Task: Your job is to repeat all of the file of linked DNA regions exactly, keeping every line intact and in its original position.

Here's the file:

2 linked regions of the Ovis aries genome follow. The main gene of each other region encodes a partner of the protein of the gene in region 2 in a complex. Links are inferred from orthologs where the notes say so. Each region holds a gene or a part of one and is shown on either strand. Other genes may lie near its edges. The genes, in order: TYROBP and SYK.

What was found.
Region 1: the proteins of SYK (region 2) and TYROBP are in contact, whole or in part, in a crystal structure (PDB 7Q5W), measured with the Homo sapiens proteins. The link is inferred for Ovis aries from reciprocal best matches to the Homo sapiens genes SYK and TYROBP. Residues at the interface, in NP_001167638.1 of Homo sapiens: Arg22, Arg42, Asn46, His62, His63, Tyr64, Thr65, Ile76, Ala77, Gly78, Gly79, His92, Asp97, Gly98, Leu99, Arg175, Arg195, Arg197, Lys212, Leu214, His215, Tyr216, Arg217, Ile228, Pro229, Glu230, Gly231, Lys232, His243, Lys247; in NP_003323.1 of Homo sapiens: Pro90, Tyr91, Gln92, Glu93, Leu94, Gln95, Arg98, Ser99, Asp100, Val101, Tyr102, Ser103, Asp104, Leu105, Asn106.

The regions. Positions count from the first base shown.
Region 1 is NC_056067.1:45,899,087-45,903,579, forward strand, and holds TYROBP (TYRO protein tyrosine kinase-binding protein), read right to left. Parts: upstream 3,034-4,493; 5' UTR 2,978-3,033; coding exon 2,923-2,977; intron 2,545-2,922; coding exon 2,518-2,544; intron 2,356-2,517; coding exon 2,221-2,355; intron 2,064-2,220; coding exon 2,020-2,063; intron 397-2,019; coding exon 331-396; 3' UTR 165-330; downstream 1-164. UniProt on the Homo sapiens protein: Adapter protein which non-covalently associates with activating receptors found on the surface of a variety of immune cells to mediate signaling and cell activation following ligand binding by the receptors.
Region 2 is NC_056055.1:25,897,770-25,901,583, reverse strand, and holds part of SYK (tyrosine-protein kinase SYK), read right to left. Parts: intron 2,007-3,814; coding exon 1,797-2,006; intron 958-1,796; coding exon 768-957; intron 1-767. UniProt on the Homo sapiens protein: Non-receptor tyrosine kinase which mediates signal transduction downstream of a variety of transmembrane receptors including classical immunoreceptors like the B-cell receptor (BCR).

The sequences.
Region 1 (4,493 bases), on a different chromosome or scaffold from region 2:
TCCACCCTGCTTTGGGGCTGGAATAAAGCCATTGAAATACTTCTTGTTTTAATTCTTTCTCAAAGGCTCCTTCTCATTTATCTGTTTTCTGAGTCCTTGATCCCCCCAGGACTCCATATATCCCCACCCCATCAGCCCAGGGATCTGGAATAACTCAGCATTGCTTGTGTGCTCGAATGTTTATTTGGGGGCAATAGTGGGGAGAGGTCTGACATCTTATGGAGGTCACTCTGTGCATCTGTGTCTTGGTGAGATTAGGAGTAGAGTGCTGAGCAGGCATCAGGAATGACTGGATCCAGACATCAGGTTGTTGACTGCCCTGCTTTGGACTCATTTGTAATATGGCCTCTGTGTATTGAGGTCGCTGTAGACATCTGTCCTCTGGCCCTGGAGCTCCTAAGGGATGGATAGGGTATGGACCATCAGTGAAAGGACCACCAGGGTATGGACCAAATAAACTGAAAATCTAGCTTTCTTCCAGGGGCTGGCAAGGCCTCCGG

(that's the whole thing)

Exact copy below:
2 linked regions of the Ovis aries genome follow. The main gene of each other region encodes a partner of the protein of the gene in region 2 in a complex. Links are inferred from orthologs where the notes say so. Each region holds a gene or a part of one and is shown on either strand. Other genes may lie near its edges. The genes, in order: TYROBP and SYK.

What was found.
Region 1: the proteins of SYK (region 2) and TYROBP are in contact, whole or in part, in a crystal structure (PDB 7Q5W), measured with the Homo sapiens proteins. The link is inferred for Ovis aries from reciprocal best matches to the Homo sapiens genes SYK and TYROBP. Residues at the interface, in NP_001167638.1 of Homo sapiens: Arg22, Arg42, Asn46, His62, His63, Tyr64, Thr65, Ile76, Ala77, Gly78, Gly79, His92, Asp97, Gly98, Leu99, Arg175, Arg195, Arg197, Lys212, Leu214, His215, Tyr216, Arg217, Ile228, Pro229, Glu230, Gly231, Lys232, His243, Lys247; in NP_003323.1 of Homo sapiens: Pro90, Tyr91, Gln92, Glu93, Leu94, Gln95, Arg98, Ser99, Asp100, Val101, Tyr102, Ser103, Asp104, Leu105, Asn106.

The regions. Positions count from the first base shown.
Region 1 is NC_056067.1:45,899,087-45,903,579, forward strand, and holds TYROBP (TYRO protein tyrosine kinase-binding protein), read right to left. Parts: upstream 3,034-4,493; 5' UTR 2,978-3,033; coding exon 2,923-2,977; intron 2,545-2,922; coding exon 2,518-2,544; intron 2,356-2,517; coding exon 2,221-2,355; intron 2,064-2,220; coding exon 2,020-2,063; intron 397-2,019; coding exon 331-396; 3' UTR 165-330; downstream 1-164. UniProt on the Homo sapiens protein: Adapter protein which non-covalently associates with activating receptors found on the surface of a variety of immune cells to mediate signaling and cell activation following ligand binding by the receptors.
Region 2 is NC_056055.1:25,897,770-25,901,583, reverse strand, and holds part of SYK (tyrosine-protein kinase SYK), read right to left. Parts: intron 2,007-3,814; coding exon 1,797-2,006; intron 958-1,796; coding exon 768-957; intron 1-767. UniProt on the Homo sapiens protein: Non-receptor tyrosine kinase which mediates signal transduction downstream of a variety of transmembrane receptors including classical immunoreceptors like the B-cell receptor (BCR).

The sequences.
Region 1 (4,493 bases), on a different chromosome or scaffold from region 2:
TCCACCCTGCTTTGGGGCTGGAATAAAGCCATTGAAATACTTCTTGTTTTAATTCTTTCTCAAAGGCTCCTTCTCATTTATCTGTTTTCTGAGTCCTTGATCCCCCCAGGACTCCATATATCCCCACCCCATCAGCCCAGGGATCTGGAATAACTCAGCATTGCTTGTGTGCTCGAATGTTTATTTGGGGGCAATAGTGGGGAGAGGTCTGACATCTTATGGAGGTCACTCTGTGCATCTGTGTCTTGGTGAGATTAGGAGTAGAGTGCTGAGCAGGCATCAGGAATGACTGGATCCAGACATCAGGTTGTTGACTGCCCTGCTTTGGACTCATTTGTAATATGGCCTCTGTGTATTGAGGTCGCTGTAGACATCTGTCCTCTGGCCCTGGAGCTCCTAAGGGATGGATAGGGTATGGACCATCAGTGAAAGGACCACCAGGGTATGGACCAAATAAACTGAAAATCTAGCTTTCTTCCAGGGGCTGGCAAGGCCTCCGG